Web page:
Since then, Zimbabwe reintroduced its own currency in 2019, but the country has been battling high inflation rates and foreign currency and food shortages. The local unit, which was supposed to be equal to the U.S. dollar, dropped to 84 cents per USD [source: Ndlovu].
Zimbabwe has shown how difficult it can be to keep track of how much money a single nation has in the global markets, let alone how much money there is in the world. However, this inherent difficulty hasn’t stopped some from trying. Perhaps the closest estimate to how much money exists in the world was released by Jeff Desjardins, the editor-in-chief of Visual Capitalist in 2015 and updated in 2020. Desjardins added up all the world’s silver, gold, top stock exchanges, cryptocurrencies and much, much more and came out with the amount of about $2.7 quadrillion. This is what that looks like written out: $2,745,319,000,000,000. That’s a lot of moolah. He estimated the value of all the coins and bank notes in the world at $6.6 trillion.
Things would be a lot easier on Desjardins and foreign exchange market analysts if there was only a single currency used by every country on the planet. So why don’t we?
Pros and Cons of a Universal Currency
The concept of a single worldwide currency has been suggested since the 16th century and came close to being instituted after World War II — yet the idea remains little more than that. Proponents argue that a universal currency would mean an end to currency crises like Zimbabwe’s. A single currency wouldn’t be subject to exchange rate fluctuations because there would be no competing currencies to exchange against. In other words, a universal currency would lose its value as a commodity bought and sold on open markets and would have value only for its worth in buying other commodities. To put it plainly, money would become just money. Its purchasing power would be the result of the adjustment of interest rates and other monetary policy tools in response to inflation or deflation.
Who would be responsible for adjusting those interest rates, though?
One of the chief fears among opponents of a universal currency is the creation of a central body formed to oversee the monetary policy for a single world currency. An extant international body, the United Nations (U.N.), provides an example of the potential pitfalls and strengths a central global monetary body could expect. Successes like peace-building missions in nations as disparate as El Salvador, Mozambique and the former Yugoslavia attest to the power a unified international body can have to resolve conflict. On the other side of the coin, the U.N.’s Intergovernmental Panel on Climate Change (IPCC) is widely accused of replacing science with diplomacy, as nations responsible for contributing to climate change aren’t openly taken to task in IPCC reports.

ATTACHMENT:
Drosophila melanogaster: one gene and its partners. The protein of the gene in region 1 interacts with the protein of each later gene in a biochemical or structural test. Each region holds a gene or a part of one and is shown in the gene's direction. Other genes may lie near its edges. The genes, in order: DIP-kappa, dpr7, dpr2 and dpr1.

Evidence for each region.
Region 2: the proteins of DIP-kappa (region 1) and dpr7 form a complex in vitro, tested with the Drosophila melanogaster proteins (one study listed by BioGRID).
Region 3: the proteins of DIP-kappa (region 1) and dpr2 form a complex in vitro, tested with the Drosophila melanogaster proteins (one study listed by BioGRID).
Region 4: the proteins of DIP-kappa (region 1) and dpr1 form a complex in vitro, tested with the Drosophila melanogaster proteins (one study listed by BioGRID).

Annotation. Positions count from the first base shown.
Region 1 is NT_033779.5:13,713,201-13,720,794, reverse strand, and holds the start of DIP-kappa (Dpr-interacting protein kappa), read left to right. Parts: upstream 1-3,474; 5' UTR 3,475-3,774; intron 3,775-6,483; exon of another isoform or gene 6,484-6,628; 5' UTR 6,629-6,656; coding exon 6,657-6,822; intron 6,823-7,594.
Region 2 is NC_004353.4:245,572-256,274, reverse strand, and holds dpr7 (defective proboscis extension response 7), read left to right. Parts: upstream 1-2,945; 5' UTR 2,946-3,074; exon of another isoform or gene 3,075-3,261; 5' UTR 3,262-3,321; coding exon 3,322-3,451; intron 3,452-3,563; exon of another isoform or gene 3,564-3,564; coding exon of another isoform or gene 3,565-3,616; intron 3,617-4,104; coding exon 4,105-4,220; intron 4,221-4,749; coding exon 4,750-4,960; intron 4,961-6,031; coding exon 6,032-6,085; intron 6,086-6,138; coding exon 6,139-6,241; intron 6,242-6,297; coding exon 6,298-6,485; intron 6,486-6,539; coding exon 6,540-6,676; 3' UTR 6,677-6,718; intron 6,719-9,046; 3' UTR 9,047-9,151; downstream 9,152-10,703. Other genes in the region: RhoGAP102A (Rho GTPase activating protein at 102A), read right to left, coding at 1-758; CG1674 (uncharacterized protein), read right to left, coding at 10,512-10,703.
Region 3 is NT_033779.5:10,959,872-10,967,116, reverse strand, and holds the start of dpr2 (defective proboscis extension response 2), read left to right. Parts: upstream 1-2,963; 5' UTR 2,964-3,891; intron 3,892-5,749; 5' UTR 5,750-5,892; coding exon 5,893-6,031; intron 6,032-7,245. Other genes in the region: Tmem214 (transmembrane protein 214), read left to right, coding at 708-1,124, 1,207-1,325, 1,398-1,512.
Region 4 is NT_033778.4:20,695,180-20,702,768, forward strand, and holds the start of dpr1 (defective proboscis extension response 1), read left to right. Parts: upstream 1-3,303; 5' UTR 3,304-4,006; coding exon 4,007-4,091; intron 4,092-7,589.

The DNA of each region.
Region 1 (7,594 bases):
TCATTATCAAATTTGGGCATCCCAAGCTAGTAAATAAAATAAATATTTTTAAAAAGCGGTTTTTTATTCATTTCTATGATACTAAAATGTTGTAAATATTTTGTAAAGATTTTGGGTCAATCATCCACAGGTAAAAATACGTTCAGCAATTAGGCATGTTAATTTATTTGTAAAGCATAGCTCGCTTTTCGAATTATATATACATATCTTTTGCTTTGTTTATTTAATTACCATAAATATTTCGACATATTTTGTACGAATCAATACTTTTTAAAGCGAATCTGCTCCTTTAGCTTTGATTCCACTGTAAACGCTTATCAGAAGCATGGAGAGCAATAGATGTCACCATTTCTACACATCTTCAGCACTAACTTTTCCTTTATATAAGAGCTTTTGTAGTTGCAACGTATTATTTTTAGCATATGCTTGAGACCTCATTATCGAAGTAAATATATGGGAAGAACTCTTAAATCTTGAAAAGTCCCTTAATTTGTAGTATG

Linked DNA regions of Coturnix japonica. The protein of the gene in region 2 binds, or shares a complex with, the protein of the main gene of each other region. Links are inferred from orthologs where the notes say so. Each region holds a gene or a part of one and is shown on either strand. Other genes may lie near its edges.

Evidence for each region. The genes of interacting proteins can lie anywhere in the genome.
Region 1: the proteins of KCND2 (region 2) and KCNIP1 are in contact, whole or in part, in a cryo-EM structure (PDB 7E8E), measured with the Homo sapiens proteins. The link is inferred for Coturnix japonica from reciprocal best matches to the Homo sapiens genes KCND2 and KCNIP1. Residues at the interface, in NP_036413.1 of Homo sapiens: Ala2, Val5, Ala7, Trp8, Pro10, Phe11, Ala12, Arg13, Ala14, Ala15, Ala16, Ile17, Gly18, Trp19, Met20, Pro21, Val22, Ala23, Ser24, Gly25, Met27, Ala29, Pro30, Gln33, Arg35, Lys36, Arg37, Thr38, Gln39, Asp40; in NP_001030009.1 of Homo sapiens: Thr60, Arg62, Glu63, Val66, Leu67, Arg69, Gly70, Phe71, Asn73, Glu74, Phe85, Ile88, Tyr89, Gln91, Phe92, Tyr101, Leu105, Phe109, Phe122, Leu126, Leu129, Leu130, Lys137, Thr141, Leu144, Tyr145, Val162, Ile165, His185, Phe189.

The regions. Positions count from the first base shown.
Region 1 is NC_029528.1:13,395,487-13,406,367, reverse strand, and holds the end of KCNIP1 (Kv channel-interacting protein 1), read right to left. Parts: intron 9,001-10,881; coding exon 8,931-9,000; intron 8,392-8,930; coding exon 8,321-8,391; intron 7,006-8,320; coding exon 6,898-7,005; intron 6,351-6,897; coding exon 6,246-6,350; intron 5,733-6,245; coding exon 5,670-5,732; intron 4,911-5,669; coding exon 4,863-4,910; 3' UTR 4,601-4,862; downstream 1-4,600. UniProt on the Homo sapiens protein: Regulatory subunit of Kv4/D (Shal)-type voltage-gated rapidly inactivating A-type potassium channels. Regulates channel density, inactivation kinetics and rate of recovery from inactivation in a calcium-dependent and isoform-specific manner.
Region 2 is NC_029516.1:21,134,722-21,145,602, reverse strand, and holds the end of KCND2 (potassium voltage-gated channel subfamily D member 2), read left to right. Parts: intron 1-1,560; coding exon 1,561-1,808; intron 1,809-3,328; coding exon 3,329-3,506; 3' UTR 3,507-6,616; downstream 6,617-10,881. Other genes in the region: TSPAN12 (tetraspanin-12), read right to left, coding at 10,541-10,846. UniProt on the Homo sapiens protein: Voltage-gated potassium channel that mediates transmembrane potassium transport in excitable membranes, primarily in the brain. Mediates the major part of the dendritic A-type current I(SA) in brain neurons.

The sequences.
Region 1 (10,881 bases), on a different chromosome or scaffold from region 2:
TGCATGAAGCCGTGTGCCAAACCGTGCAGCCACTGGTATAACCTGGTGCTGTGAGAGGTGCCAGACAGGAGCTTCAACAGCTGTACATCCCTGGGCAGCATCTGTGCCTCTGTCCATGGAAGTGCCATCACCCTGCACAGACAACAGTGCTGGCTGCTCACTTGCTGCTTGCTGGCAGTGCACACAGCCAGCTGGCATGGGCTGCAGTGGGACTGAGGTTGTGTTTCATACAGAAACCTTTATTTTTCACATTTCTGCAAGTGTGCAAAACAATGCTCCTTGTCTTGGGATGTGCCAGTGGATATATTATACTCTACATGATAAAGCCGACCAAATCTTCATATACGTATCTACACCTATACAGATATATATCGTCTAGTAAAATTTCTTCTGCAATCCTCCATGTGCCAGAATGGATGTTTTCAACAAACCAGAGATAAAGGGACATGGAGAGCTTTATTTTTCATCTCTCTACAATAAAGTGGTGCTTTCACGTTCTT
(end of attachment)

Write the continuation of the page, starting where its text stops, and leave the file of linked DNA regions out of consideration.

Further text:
These reasons and others continue to prevent the adoption of a universal currency. Perhaps closer on the horizon is the integration of separate currencies within regions into unified currencies. This has already occurred in some areas. The most famous example is the euro. As of 2021, 19 countries in Europe use the euro instead of their local currencies. Some of the benefits of using the euro are that it makes it easier to compare prices between countries and easier, cheaper and safer for businesses to buy and sell within the euro area and to trade with the rest of the world. At the same time, there are significant disadvantages. For instance, a debt-laden country is no longer able to devalue its own currency to make its goods more attractive to buyers from other countries. The financial troubles of countries like Greece and Spain over the last decade were exacerbated, some experts say, by the fact that they use the euro [sources: Schoen].
The euro is not the only example of a shared currency. Eight West African nations share a common currency, the West African CFA franc, which was introduced in 1945 (at the time CFA stood for “Colonies Francaises d’Afrique” or “French Colonies in Africa”). A further six Central African countries use the CFA franc, as well, though the meaning of the initials has changed. It now stands for “Communaute Financiere Africaine” (“African Financial Community”) in West Africa and “Cooperation Financiere en Afrique Centrale” (“Financial Cooperation in Central Africa”) in Central Africa. This currency was renamed the eco in 2019 and is pegged to the euro, but implementation has been delayed because of the coronavirus pandemic [source: CNBC].
In 2008, Central American nations agreed to create a single currency for the region, but as of 2021 it has not happened. Instead, every Central American country, with the exception of Costa Rica, accepts the U.S. dollar, although they all have their own currencies except for El Salvador [sources: VisitCentroAmerica, Central America Data]. Meanwhile, the Union of South American Countries put the brakes on their own common currency project in 2011, citing the experiences it observed with the European Union and the euro [source: MercoPress].